1. Way back in May, I ranted about America’s atrocious decision to rescind some Fulbright awards to Palestinians at Israel’s request. To summarize my previous argument, even if you believe that Palestine should be denied a seat at the negotiating table till it solves its internal problems, isn’t helping responsible, social-service oriented Palestinians (ex. academics) a key way to facilitate that precondition? For a few weeks after the Fulbright scandal broke, the U.S. appeared to see that logic and re-granted the grants. Today, we found out that of the 7 grants that were taken away and given back, 3 have been taken away AGAIN. For the details of the Kafka-esque legal proceedings, see the NYTimes coverage. But suffice it to say, this blog’s snapshot judgment earlier this year was sadly right.

2. Yesterday, I indulged in a little gloating at spotting some errors in a David Brooks column. Those errors still hold, but today, Brooks pretty much smacked me in the face for doubting his intelligence: his column on Barack Obama was spot-on, and as usual focused on the cultural side of politics, looking for social and cultural forces that might turn voters off him. No, that doesn’t mean racism. It means that Obama’s post-partisan, post-racial, trans-national ideology is a problem not because of the specific groups he transcends, but because he’s so determined to be transcendant. It’s okay, says Brooks, to have your feet in a few communities; that’s good. But it’s not okay when it starts to feel as though you have no community at all. Accusing Barack of being sort of antisocial has nothing to do with challenging his patriotism, his blackness or his whiteness; it has to do with the fact that humans of all political stripes are social beings.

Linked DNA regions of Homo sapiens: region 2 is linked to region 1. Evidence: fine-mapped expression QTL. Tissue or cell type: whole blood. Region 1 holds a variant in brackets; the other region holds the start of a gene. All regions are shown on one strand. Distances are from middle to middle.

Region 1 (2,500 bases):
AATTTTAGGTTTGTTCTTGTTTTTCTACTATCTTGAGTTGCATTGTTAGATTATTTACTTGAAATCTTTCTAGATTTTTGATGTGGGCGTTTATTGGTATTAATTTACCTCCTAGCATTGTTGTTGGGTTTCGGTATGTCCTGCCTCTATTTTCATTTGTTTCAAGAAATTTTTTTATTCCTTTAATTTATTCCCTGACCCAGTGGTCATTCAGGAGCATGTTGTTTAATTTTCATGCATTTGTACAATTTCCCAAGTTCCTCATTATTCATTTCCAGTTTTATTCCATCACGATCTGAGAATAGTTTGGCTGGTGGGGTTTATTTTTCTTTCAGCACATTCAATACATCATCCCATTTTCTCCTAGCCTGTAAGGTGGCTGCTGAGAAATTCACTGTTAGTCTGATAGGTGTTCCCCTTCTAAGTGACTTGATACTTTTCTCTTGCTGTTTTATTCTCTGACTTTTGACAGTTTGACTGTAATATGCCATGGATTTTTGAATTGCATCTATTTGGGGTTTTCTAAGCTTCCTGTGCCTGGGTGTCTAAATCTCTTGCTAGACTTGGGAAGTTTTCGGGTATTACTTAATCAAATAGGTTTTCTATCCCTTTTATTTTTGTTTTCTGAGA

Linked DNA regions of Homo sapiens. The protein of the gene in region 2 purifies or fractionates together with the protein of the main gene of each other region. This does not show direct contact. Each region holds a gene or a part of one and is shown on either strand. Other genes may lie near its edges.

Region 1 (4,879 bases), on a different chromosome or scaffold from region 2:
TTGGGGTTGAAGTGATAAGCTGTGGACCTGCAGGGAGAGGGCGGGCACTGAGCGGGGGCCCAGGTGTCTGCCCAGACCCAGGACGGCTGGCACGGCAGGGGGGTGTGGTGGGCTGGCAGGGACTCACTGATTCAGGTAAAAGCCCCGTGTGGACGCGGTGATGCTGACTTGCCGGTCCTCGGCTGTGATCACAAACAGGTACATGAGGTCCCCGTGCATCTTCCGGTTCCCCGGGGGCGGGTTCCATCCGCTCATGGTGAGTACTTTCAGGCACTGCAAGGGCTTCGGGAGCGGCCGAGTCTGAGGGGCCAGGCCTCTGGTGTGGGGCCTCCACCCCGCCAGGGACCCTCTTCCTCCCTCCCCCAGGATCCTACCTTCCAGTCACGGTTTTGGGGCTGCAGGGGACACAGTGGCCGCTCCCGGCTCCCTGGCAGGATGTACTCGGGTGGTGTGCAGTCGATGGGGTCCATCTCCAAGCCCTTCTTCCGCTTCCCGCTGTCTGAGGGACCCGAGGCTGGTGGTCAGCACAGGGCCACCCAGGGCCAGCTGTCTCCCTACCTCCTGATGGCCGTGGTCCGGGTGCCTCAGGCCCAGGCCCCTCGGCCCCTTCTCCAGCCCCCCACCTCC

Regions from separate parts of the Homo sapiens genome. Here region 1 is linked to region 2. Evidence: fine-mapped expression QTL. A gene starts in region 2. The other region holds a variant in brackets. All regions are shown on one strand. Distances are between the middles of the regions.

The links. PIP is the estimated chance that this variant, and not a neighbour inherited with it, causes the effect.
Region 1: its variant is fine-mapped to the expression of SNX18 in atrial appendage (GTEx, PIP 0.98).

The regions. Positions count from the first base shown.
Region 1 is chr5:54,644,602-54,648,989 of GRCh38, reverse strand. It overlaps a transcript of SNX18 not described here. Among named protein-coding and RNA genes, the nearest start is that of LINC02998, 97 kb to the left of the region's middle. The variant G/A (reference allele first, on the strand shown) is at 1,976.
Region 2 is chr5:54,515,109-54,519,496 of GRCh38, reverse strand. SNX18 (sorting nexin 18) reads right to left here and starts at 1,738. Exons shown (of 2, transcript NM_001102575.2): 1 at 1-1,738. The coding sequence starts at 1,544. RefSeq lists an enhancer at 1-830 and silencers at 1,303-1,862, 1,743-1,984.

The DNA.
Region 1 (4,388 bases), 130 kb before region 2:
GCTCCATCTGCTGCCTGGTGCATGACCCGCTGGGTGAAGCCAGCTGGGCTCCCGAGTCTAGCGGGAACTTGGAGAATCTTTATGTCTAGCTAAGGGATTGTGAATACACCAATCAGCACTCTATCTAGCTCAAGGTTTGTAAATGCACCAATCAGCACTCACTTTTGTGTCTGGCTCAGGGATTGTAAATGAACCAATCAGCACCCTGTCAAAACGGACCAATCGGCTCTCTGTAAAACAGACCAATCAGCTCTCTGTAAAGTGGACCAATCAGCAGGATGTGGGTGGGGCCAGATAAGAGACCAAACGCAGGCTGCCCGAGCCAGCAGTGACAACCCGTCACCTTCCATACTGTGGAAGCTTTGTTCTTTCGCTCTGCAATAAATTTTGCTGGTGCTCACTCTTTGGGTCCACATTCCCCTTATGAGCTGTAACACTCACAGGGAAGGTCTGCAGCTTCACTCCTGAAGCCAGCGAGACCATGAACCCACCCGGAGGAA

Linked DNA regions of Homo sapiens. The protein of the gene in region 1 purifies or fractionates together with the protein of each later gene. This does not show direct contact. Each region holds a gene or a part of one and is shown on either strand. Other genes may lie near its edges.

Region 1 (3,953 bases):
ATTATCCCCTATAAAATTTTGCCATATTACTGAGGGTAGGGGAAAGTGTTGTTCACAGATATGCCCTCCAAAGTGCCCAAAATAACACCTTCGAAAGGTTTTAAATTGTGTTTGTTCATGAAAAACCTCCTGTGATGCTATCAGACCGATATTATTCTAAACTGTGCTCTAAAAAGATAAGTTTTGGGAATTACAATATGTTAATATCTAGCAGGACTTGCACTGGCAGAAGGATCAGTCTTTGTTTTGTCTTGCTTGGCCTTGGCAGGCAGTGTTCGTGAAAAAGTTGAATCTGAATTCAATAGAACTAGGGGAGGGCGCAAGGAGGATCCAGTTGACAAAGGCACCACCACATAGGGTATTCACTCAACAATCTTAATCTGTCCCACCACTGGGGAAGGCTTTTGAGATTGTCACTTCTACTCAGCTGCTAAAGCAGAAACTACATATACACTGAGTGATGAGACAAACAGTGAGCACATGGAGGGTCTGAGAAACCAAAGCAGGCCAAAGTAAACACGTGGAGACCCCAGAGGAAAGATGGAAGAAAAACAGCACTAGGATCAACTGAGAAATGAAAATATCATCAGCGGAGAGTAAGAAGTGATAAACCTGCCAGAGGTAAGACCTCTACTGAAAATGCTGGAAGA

On one point, I do disagree with the almighty DB. He makes the point that this uber-individualism Barack exhibits is something of a generational shift and alludes to the notion that the rising hyperlinked generation, whose reality is all about being in multiple places, viewing multiple tabs at once, are his core constituents. True. But even the techiest of GenYers has a community or two–no one I know is on EVERY SINGLE social network or wants to be. And no one views their various online communities with the aloof dispassion that Obama seems to have for the whole notion of belonging to a group.